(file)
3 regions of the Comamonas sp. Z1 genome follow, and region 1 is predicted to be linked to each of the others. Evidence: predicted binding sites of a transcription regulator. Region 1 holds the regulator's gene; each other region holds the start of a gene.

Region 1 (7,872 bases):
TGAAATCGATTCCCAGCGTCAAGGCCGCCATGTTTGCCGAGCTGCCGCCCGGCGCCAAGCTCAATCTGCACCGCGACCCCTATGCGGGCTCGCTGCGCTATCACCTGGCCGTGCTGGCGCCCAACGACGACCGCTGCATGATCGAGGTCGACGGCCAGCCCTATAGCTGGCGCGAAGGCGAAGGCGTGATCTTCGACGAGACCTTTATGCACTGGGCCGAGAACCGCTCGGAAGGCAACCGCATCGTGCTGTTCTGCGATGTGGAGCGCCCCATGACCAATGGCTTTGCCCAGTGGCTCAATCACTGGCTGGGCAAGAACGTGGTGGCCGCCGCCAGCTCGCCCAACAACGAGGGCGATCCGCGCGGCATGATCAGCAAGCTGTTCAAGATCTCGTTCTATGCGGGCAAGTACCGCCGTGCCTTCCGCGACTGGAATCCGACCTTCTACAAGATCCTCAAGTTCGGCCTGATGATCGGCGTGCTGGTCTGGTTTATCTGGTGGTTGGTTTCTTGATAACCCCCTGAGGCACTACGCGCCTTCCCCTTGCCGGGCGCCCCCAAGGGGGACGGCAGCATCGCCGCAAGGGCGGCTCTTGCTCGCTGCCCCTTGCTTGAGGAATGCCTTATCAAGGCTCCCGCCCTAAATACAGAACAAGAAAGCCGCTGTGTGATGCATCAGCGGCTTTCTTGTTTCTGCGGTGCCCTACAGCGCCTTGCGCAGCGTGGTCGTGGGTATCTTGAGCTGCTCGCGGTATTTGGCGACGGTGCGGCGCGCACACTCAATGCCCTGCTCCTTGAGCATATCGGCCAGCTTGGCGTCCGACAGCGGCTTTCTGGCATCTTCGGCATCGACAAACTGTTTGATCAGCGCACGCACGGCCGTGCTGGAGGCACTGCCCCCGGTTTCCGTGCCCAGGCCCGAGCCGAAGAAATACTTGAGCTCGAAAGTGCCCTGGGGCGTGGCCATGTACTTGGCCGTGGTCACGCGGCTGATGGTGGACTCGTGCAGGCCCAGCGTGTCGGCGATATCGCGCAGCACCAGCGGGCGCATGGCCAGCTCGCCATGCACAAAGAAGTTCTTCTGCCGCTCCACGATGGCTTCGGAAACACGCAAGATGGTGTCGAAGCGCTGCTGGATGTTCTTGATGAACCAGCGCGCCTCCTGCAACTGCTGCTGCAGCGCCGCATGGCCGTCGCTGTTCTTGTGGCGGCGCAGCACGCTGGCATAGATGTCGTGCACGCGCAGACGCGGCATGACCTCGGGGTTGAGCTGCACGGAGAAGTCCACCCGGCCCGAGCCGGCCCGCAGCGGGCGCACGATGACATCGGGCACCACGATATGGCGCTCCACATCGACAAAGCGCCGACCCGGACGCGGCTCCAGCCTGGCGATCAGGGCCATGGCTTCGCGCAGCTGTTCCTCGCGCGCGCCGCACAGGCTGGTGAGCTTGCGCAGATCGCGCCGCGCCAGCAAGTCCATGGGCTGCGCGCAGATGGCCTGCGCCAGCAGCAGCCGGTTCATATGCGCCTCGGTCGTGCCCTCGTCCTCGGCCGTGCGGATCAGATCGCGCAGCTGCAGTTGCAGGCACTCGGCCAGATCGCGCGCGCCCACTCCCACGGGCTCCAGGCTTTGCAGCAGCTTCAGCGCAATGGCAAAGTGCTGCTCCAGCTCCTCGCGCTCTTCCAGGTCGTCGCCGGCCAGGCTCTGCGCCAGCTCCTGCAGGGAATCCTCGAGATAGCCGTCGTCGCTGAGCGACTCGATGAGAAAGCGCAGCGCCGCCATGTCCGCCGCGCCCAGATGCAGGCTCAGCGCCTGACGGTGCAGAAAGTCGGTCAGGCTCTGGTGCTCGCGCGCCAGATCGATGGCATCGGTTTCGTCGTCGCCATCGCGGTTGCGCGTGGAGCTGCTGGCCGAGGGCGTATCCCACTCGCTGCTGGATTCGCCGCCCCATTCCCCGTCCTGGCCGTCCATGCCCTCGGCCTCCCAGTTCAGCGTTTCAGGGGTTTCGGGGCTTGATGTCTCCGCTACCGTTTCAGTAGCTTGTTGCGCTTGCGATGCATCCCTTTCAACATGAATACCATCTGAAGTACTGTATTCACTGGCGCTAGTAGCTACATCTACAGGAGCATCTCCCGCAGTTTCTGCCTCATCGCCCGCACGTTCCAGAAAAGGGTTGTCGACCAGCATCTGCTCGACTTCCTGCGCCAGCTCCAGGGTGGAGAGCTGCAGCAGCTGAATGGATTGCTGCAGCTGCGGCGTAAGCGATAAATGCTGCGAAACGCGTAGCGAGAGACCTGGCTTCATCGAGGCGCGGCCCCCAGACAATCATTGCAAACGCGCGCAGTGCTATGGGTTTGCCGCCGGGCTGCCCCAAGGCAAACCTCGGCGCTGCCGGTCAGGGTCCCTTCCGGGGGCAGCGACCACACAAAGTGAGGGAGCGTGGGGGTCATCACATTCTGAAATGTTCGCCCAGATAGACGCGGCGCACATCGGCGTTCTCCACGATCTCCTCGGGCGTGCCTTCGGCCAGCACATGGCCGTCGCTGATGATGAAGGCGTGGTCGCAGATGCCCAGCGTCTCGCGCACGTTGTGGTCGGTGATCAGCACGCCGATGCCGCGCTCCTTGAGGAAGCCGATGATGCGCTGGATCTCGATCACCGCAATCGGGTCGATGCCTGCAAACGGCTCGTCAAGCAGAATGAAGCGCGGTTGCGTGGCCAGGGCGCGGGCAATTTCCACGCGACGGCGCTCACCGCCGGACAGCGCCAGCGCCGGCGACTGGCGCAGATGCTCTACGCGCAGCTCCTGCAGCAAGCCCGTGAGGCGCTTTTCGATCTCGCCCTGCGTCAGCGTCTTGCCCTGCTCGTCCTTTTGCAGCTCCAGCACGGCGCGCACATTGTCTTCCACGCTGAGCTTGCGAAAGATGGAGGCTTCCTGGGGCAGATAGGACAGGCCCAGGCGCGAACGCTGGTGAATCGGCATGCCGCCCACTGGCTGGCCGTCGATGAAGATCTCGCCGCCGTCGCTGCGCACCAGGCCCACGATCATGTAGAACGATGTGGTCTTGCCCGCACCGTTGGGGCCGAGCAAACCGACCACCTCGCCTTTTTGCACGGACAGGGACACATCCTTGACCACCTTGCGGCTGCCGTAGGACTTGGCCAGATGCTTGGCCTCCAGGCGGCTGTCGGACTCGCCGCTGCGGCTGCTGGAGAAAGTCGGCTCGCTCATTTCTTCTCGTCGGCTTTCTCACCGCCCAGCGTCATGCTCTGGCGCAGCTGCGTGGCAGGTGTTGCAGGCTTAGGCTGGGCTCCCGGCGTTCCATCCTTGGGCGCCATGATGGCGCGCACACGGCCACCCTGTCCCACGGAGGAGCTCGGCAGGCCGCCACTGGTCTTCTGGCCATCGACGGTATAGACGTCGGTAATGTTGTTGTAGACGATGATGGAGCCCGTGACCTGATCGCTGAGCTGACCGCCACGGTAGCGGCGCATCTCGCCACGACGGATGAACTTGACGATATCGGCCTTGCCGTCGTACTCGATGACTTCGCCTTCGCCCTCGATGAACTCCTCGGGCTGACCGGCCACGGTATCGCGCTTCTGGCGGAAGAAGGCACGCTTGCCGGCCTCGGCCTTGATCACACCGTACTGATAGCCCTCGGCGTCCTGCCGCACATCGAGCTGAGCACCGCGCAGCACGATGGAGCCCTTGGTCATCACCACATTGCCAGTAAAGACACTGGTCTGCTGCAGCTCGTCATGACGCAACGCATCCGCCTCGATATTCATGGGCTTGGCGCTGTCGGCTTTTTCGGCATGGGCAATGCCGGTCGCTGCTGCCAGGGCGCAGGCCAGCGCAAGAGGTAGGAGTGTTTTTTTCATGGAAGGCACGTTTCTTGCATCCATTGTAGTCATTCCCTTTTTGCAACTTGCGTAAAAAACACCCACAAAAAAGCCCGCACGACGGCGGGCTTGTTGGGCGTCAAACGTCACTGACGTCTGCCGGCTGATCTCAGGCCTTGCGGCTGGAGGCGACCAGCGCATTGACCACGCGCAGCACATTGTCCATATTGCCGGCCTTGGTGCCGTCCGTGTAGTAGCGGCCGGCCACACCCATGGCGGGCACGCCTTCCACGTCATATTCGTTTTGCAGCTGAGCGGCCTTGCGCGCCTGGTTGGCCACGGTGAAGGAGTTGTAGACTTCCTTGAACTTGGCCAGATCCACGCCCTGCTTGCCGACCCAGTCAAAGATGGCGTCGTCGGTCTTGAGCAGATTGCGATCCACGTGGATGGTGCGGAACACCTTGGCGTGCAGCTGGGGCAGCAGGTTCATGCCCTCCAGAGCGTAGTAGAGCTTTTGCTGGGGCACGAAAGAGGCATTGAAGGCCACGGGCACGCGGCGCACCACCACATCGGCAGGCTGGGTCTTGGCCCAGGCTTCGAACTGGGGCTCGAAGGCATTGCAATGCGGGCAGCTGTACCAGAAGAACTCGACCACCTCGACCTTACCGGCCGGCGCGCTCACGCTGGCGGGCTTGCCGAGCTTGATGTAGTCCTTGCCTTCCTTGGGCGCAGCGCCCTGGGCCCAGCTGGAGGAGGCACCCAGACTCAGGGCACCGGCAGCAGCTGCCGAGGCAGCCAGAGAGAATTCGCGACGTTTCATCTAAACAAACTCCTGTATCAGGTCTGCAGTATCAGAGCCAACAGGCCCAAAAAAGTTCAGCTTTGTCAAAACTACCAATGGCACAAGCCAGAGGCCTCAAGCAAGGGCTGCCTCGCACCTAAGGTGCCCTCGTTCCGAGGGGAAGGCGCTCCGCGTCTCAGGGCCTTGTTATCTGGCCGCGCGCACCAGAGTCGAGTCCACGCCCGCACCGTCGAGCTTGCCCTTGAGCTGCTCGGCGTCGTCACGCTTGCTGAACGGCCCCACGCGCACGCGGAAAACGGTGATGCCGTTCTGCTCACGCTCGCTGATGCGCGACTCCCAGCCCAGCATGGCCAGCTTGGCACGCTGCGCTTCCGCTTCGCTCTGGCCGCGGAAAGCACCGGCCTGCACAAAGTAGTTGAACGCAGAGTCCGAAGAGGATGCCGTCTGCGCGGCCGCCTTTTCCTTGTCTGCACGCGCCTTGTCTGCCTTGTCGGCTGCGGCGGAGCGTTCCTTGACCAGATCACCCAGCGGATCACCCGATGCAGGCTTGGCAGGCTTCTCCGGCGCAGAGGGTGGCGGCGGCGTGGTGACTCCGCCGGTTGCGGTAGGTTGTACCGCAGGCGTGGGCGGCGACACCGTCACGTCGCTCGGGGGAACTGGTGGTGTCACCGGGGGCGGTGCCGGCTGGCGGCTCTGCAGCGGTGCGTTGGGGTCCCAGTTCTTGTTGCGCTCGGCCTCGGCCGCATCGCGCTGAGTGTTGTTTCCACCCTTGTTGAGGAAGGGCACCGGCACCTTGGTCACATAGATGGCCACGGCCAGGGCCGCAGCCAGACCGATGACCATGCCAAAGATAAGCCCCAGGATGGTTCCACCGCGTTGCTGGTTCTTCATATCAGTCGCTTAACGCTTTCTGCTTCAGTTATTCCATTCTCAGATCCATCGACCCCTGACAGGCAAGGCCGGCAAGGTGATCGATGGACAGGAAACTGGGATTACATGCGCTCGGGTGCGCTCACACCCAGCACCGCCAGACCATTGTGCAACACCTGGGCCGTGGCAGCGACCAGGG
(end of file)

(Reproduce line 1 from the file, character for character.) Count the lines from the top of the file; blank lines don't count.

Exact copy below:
3 regions of the Comamonas sp. Z1 genome follow, and region 1 is predicted to be linked to each of the others. Evidence: predicted binding sites of a transcription regulator. Region 1 holds the regulator's gene; each other region holds the start of a gene.